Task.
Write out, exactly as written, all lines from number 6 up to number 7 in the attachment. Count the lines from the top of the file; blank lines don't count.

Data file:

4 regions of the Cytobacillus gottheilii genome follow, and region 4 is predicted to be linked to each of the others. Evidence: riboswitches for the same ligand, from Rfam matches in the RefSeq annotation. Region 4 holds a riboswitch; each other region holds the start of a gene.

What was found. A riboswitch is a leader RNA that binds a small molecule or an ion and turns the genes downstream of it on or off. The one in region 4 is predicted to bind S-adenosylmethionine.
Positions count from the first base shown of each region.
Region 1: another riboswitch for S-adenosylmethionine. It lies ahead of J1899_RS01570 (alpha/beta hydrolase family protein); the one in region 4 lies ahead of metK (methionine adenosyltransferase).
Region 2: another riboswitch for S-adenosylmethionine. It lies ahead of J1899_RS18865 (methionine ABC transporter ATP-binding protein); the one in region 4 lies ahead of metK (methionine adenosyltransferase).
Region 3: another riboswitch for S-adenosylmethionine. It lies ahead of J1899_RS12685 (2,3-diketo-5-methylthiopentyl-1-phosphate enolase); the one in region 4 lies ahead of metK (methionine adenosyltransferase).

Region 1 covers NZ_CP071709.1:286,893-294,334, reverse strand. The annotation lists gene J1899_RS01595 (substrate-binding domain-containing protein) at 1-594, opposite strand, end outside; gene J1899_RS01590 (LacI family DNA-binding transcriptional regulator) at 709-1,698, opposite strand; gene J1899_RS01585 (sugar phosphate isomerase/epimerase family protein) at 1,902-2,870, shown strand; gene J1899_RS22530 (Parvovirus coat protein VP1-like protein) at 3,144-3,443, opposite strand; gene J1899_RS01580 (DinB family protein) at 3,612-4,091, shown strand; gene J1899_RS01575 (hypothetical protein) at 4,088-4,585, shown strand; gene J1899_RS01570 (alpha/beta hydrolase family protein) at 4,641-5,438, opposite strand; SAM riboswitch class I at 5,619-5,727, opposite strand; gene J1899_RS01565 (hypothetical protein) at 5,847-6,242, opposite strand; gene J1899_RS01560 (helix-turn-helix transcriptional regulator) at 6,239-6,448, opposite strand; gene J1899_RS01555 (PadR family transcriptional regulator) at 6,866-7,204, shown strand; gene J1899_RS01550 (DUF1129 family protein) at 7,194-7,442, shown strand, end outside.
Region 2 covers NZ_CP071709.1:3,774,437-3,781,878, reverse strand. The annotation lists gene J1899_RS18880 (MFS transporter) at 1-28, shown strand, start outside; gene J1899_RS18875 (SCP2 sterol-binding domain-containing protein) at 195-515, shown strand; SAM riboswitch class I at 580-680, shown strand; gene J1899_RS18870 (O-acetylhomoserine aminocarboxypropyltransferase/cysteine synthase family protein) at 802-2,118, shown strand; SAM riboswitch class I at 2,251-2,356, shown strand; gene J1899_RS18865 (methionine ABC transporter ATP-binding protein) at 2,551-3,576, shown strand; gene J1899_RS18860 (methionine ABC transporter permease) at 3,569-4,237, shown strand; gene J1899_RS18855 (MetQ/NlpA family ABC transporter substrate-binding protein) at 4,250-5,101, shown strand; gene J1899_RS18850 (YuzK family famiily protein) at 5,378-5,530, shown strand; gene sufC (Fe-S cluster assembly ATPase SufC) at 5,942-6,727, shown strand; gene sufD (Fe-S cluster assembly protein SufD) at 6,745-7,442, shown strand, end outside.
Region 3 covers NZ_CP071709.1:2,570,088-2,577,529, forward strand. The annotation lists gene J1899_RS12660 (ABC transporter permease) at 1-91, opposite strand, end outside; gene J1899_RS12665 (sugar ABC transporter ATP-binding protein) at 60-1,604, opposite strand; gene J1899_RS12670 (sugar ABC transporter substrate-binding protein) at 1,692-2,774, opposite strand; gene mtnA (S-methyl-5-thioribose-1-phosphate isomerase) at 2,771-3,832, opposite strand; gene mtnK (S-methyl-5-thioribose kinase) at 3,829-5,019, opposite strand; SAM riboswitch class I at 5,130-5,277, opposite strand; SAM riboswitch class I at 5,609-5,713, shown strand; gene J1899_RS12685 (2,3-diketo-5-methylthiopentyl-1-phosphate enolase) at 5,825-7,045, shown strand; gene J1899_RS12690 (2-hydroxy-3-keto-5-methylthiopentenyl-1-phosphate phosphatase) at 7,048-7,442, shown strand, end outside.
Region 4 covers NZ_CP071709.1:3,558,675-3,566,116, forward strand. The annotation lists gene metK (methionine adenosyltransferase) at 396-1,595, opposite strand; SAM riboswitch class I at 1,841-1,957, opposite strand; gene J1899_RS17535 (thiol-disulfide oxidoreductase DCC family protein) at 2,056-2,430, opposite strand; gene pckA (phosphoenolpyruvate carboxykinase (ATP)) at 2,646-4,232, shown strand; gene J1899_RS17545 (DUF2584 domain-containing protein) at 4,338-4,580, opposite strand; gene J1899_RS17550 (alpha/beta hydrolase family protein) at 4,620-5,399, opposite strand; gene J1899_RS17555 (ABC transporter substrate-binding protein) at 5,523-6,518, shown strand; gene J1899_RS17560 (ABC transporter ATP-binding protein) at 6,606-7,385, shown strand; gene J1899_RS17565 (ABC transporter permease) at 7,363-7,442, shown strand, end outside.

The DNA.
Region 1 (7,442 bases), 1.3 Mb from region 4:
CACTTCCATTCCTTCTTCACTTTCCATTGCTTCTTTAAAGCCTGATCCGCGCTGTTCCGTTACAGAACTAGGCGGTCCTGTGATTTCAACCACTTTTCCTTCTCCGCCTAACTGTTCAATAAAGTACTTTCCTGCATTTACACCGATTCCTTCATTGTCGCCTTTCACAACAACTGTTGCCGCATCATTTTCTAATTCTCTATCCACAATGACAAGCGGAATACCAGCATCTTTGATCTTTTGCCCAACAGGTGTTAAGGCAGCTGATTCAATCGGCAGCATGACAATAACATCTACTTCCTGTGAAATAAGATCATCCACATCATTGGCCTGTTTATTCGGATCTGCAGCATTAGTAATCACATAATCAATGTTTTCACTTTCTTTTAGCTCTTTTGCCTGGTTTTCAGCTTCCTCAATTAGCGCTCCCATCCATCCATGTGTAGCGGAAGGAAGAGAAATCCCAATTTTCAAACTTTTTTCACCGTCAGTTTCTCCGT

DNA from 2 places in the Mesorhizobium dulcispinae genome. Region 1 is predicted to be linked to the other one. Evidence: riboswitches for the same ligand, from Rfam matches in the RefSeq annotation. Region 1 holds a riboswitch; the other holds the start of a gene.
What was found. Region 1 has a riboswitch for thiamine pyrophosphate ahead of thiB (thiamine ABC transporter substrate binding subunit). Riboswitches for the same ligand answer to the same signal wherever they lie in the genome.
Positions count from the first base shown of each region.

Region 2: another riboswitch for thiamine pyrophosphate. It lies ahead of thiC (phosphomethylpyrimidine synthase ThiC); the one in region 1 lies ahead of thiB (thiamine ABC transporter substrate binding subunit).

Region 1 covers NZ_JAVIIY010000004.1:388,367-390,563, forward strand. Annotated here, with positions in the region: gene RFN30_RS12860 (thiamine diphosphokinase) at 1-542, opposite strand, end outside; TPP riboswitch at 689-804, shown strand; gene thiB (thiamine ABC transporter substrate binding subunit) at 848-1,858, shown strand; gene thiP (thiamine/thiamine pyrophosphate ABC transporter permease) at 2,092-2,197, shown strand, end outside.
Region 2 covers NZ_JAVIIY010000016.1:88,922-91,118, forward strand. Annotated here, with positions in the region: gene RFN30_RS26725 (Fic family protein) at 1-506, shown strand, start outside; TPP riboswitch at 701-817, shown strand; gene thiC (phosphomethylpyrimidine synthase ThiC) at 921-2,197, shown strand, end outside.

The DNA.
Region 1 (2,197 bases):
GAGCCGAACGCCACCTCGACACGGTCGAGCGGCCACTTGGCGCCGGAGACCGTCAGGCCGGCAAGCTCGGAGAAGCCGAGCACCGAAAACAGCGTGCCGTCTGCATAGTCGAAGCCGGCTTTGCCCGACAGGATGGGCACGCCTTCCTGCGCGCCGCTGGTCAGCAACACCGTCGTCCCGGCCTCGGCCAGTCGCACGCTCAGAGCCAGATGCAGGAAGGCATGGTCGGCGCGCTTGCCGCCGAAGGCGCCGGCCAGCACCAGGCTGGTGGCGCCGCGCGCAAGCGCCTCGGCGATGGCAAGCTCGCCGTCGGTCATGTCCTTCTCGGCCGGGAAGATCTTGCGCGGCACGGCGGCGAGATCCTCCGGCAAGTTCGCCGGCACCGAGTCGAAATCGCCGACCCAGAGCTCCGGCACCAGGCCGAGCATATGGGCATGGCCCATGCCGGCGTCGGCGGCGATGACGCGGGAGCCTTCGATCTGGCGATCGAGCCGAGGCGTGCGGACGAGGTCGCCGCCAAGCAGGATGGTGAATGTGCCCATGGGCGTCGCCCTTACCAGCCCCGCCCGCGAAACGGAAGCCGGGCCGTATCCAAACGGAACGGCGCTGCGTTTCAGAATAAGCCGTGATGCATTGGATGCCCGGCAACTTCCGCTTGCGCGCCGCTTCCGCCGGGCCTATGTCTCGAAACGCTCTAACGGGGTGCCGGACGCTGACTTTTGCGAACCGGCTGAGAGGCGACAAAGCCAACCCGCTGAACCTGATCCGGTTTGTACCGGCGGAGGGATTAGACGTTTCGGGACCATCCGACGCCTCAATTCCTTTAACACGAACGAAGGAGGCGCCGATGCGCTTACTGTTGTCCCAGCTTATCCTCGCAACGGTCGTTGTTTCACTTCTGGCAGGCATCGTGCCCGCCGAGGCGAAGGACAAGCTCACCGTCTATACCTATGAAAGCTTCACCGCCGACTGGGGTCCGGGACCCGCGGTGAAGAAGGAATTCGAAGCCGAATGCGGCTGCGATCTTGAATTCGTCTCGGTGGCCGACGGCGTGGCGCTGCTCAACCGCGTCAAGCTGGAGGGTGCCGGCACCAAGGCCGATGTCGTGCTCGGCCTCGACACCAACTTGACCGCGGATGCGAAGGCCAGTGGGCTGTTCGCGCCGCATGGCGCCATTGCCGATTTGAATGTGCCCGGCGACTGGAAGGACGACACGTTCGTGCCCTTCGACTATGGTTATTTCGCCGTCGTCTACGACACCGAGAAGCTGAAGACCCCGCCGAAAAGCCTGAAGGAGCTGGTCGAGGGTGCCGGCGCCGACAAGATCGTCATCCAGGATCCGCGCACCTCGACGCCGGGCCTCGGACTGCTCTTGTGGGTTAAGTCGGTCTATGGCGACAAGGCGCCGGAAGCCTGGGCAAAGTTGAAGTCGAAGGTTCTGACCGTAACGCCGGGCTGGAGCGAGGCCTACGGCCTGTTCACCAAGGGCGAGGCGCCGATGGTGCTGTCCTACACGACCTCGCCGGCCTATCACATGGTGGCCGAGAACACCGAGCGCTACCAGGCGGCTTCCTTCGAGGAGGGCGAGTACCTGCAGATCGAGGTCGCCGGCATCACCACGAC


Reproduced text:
Region 3: another riboswitch for S-adenosylmethionine. It lies ahead of J1899_RS12685 (2,3-diketo-5-methylthiopentyl-1-phosphate enolase); the one in region 4 lies ahead of metK (methionine adenosyltransferase).

Region 1 covers NZ_CP071709.1:286,893-294,334, reverse strand. The annotation lists gene J1899_RS01595 (substrate-binding domain-containing protein) at 1-594, opposite strand, end outside; gene J1899_RS01590 (LacI family DNA-binding transcriptional regulator) at 709-1,698, opposite strand; gene J1899_RS01585 (sugar phosphate isomerase/epimerase family protein) at 1,902-2,870, shown strand; gene J1899_RS22530 (Parvovirus coat protein VP1-like protein) at 3,144-3,443, opposite strand; gene J1899_RS01580 (DinB family protein) at 3,612-4,091, shown strand; gene J1899_RS01575 (hypothetical protein) at 4,088-4,585, shown strand; gene J1899_RS01570 (alpha/beta hydrolase family protein) at 4,641-5,438, opposite strand; SAM riboswitch class I at 5,619-5,727, opposite strand; gene J1899_RS01565 (hypothetical protein) at 5,847-6,242, opposite strand; gene J1899_RS01560 (helix-turn-helix transcriptional regulator) at 6,239-6,448, opposite strand; gene J1899_RS01555 (PadR family transcriptional regulator) at 6,866-7,204, shown strand; gene J1899_RS01550 (DUF1129 family protein) at 7,194-7,442, shown strand, end outside.